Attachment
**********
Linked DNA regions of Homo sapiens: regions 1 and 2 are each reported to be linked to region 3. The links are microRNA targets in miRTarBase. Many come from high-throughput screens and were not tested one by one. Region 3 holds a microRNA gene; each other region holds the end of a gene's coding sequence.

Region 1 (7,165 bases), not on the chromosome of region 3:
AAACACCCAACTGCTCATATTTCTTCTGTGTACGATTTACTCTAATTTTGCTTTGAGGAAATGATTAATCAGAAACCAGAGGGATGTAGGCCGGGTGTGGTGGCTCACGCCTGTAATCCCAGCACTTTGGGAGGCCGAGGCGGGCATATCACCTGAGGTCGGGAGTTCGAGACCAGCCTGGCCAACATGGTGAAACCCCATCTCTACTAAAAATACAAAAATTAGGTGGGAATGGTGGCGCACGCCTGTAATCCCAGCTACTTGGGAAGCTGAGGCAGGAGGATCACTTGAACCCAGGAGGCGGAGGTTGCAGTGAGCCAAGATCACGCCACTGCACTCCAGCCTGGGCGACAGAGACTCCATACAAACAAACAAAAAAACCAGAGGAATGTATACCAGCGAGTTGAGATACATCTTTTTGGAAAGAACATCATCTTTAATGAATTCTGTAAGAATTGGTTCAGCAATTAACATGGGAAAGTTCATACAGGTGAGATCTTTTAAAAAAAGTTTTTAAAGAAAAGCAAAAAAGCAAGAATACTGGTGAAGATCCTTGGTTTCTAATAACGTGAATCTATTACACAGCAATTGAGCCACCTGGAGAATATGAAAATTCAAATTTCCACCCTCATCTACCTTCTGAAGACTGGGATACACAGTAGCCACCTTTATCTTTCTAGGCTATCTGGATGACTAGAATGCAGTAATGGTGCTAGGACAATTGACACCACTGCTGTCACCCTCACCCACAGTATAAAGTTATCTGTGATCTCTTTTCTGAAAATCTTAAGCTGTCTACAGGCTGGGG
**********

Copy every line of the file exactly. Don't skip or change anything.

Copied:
Linked DNA regions of Homo sapiens: regions 1 and 2 are each reported to be linked to region 3. The links are microRNA targets in miRTarBase. Many come from high-throughput screens and were not tested one by one. Region 3 holds a microRNA gene; each other region holds the end of a gene's coding sequence.

Region 1 (7,165 bases), not on the chromosome of region 3:
AAACACCCAACTGCTCATATTTCTTCTGTGTACGATTTACTCTAATTTTGCTTTGAGGAAATGATTAATCAGAAACCAGAGGGATGTAGGCCGGGTGTGGTGGCTCACGCCTGTAATCCCAGCACTTTGGGAGGCCGAGGCGGGCATATCACCTGAGGTCGGGAGTTCGAGACCAGCCTGGCCAACATGGTGAAACCCCATCTCTACTAAAAATACAAAAATTAGGTGGGAATGGTGGCGCACGCCTGTAATCCCAGCTACTTGGGAAGCTGAGGCAGGAGGATCACTTGAACCCAGGAGGCGGAGGTTGCAGTGAGCCAAGATCACGCCACTGCACTCCAGCCTGGGCGACAGAGACTCCATACAAACAAACAAAAAAACCAGAGGAATGTATACCAGCGAGTTGAGATACATCTTTTTGGAAAGAACATCATCTTTAATGAATTCTGTAAGAATTGGTTCAGCAATTAACATGGGAAAGTTCATACAGGTGAGATCTTTTAAAAAAAGTTTTTAAAGAAAAGCAAAAAAGCAAGAATACTGGTGAAGATCCTTGGTTTCTAATAACGTGAATCTATTACACAGCAATTGAGCCACCTGGAGAATATGAAAATTCAAATTTCCACCCTCATCTACCTTCTGAAGACTGGGATACACAGTAGCCACCTTTATCTTTCTAGGCTATCTGGATGACTAGAATGCAGTAATGGTGCTAGGACAATTGACACCACTGCTGTCACCCTCACCCACAGTATAAAGTTATCTGTGATCTCTTTTCTGAAAATCTTAAGCTGTCTACAGGCTGGGG